About CPSC 429, Winter 2007

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 Course Objectives

The main objective of this course is to provide students with a thorough understanding of the fundamentals of and current best practices in applied cryptography. Students will have a solid understanding, including practical experience, of the basic cryptographic primitives and most important real-world cryptographic systems in use.

 Required Knowledge and Skills
 Body of Knowledge
 Development and Enhancement of Skills

The coverage of additional cryptographic primitives will round out the students' existing knowledge (from PMAT 329) of the basic cryptographic tools available to provide security services. The discussion of real-world protocols will give students numerous examples of how these primitives can be assembled to create robust security solutions for a variety of applications, from the very general (IP security) to the very specific (eCommerce security). The hands-on experience students will obtain via programming assignments will provide insight into practical issues related to efficient implementation and real world security.

 Languages and Tools

All the programming work required for this course will be done using C++. The openssl cryptography library implementations of some cryptographic primitives will also be used. No other tools will be required.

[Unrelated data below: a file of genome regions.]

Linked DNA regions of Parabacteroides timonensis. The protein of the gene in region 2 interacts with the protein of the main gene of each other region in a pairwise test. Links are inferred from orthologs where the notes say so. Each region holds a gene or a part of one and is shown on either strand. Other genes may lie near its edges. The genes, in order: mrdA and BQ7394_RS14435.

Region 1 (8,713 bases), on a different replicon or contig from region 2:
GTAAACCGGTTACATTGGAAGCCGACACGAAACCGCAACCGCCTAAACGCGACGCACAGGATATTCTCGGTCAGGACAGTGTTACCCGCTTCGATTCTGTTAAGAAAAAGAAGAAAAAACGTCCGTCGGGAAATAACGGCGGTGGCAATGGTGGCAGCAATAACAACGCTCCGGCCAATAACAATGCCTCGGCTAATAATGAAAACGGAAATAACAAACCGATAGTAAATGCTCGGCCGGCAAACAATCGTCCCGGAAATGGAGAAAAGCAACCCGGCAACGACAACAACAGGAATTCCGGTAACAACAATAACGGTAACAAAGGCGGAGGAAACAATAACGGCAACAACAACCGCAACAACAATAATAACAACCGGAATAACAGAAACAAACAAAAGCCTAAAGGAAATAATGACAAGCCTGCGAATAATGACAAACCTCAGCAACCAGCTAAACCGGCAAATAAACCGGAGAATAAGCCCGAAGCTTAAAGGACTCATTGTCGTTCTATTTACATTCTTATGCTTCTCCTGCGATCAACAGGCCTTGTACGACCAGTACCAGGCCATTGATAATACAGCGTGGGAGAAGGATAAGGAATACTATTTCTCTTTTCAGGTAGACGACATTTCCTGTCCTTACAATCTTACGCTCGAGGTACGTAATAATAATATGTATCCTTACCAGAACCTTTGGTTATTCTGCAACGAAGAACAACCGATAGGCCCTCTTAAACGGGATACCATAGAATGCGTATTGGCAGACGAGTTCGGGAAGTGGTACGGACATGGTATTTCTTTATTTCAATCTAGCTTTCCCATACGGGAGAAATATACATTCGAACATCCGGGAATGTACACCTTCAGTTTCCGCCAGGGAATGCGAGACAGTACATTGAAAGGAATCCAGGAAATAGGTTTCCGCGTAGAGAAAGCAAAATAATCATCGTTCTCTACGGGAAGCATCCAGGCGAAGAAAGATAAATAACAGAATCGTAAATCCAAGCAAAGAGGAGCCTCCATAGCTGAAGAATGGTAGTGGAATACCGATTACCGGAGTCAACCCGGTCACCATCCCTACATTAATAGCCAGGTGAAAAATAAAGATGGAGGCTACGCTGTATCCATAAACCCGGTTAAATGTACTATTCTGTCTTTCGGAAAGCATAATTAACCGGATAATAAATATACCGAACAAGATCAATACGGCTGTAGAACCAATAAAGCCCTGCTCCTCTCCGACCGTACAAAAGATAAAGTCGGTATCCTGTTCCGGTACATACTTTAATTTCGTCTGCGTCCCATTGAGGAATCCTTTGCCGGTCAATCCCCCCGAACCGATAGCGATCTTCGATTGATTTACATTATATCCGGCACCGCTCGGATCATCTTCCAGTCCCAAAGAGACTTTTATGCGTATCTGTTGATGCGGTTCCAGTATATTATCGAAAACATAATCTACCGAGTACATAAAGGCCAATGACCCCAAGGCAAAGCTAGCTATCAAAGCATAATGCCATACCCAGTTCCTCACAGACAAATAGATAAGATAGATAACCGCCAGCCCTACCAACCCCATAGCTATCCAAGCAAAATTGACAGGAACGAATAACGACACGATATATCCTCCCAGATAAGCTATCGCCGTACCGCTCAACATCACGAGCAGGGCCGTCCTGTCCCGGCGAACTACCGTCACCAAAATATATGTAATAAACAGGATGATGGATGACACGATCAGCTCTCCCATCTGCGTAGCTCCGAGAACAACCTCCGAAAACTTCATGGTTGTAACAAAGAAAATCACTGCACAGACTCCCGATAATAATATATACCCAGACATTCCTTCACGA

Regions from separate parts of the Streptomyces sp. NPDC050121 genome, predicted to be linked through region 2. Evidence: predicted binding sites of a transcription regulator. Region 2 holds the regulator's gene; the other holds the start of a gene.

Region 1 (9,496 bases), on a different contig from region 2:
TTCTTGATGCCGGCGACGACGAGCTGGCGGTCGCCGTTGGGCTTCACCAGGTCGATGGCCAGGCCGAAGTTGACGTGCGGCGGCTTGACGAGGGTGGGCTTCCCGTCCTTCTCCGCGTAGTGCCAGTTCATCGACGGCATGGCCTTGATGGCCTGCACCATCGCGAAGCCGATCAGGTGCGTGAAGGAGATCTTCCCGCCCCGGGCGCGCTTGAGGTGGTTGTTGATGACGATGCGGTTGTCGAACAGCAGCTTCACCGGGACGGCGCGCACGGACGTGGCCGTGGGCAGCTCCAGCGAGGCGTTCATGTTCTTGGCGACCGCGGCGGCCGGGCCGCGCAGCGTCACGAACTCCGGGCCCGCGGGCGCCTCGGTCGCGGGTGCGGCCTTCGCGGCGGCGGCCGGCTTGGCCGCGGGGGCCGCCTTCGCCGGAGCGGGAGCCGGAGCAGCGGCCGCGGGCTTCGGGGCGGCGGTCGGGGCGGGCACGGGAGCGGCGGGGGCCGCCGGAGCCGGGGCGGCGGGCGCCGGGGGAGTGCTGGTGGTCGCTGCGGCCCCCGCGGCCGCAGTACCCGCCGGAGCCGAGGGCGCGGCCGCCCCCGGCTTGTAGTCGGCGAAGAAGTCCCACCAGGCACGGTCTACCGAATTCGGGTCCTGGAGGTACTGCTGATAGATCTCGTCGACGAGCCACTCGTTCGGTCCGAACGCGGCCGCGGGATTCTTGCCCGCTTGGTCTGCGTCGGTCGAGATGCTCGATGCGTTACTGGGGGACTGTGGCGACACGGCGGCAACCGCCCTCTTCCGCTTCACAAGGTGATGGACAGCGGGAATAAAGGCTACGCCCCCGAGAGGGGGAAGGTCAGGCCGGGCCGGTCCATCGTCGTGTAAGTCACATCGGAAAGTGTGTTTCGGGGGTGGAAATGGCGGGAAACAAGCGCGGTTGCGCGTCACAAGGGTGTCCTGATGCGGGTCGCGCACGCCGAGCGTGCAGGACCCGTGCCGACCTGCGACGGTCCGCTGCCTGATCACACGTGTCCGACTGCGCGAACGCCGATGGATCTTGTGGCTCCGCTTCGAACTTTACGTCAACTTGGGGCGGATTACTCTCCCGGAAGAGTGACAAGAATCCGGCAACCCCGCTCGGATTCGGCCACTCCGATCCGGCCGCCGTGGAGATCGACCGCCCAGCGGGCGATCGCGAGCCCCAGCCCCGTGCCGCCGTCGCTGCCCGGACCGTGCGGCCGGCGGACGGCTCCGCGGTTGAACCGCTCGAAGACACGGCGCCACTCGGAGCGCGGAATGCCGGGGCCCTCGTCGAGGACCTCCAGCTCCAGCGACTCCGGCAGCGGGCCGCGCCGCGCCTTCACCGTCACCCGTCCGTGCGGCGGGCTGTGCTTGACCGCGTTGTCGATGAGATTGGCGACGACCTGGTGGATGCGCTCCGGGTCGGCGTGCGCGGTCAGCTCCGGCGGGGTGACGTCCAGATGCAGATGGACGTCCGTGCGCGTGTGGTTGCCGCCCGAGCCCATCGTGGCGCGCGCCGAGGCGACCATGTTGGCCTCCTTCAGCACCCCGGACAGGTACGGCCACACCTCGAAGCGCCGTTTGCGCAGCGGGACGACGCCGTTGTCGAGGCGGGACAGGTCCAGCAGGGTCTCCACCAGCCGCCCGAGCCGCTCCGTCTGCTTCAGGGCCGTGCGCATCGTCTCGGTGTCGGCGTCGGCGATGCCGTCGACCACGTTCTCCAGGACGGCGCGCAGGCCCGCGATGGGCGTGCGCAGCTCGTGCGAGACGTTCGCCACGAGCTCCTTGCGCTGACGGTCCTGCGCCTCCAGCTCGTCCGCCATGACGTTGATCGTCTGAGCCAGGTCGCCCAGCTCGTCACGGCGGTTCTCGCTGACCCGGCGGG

Learning Methods

This course is predominantly lecture-based. Students' skills will be developed through three methods:

 Beyond this Course

This course is part of a concentration on information security. Students who want to learn more about applied security may consider the follow-up course in that concentration, CPSC 529 (Information and Network Security). This course discusses security controls and mechanisms in a much broader sense, in which applied cryptography is one important component.

Students who want to learn more about cryptography may consider CPSC 519 (Introduction to Quantum Computing), in which quantum cryptography is discussed, or the undergraduate concentration in cryptography offered by the Mathematics department, in which the more theoretical aspects of cryptography are covered in greater depth.

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